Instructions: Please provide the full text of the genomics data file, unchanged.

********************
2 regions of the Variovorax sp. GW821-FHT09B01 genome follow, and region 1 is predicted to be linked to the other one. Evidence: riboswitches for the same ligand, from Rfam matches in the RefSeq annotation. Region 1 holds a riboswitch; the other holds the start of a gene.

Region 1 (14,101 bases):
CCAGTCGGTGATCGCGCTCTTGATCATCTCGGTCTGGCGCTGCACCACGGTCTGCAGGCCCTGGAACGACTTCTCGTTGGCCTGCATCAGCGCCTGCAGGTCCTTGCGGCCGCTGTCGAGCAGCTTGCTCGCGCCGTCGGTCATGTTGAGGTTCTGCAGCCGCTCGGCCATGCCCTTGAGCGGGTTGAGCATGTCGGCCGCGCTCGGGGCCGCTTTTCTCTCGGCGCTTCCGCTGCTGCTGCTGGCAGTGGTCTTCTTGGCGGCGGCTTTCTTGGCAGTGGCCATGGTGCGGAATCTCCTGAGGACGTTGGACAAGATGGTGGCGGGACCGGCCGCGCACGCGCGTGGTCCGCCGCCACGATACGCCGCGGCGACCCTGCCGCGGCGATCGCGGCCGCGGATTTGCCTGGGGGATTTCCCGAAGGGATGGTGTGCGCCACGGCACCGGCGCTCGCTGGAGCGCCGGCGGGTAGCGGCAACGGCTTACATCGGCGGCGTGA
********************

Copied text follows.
2 regions of the Variovorax sp. GW821-FHT09B01 genome follow, and region 1 is predicted to be linked to the other one. Evidence: riboswitches for the same ligand, from Rfam matches in the RefSeq annotation. Region 1 holds a riboswitch; the other holds the start of a gene.

Region 1 (14,101 bases):
CCAGTCGGTGATCGCGCTCTTGATCATCTCGGTCTGGCGCTGCACCACGGTCTGCAGGCCCTGGAACGACTTCTCGTTGGCCTGCATCAGCGCCTGCAGGTCCTTGCGGCCGCTGTCGAGCAGCTTGCTCGCGCCGTCGGTCATGTTGAGGTTCTGCAGCCGCTCGGCCATGCCCTTGAGCGGGTTGAGCATGTCGGCCGCGCTCGGGGCCGCTTTTCTCTCGGCGCTTCCGCTGCTGCTGCTGGCAGTGGTCTTCTTGGCGGCGGCTTTCTTGGCAGTGGCCATGGTGCGGAATCTCCTGAGGACGTTGGACAAGATGGTGGCGGGACCGGCCGCGCACGCGCGTGGTCCGCCGCCACGATACGCCGCGGCGACCCTGCCGCGGCGATCGCGGCCGCGGATTTGCCTGGGGGATTTCCCGAAGGGATGGTGTGCGCCACGGCACCGGCGCTCGCTGGAGCGCCGGCGGGTAGCGGCAACGGCTTACATCGGCGGCGTGA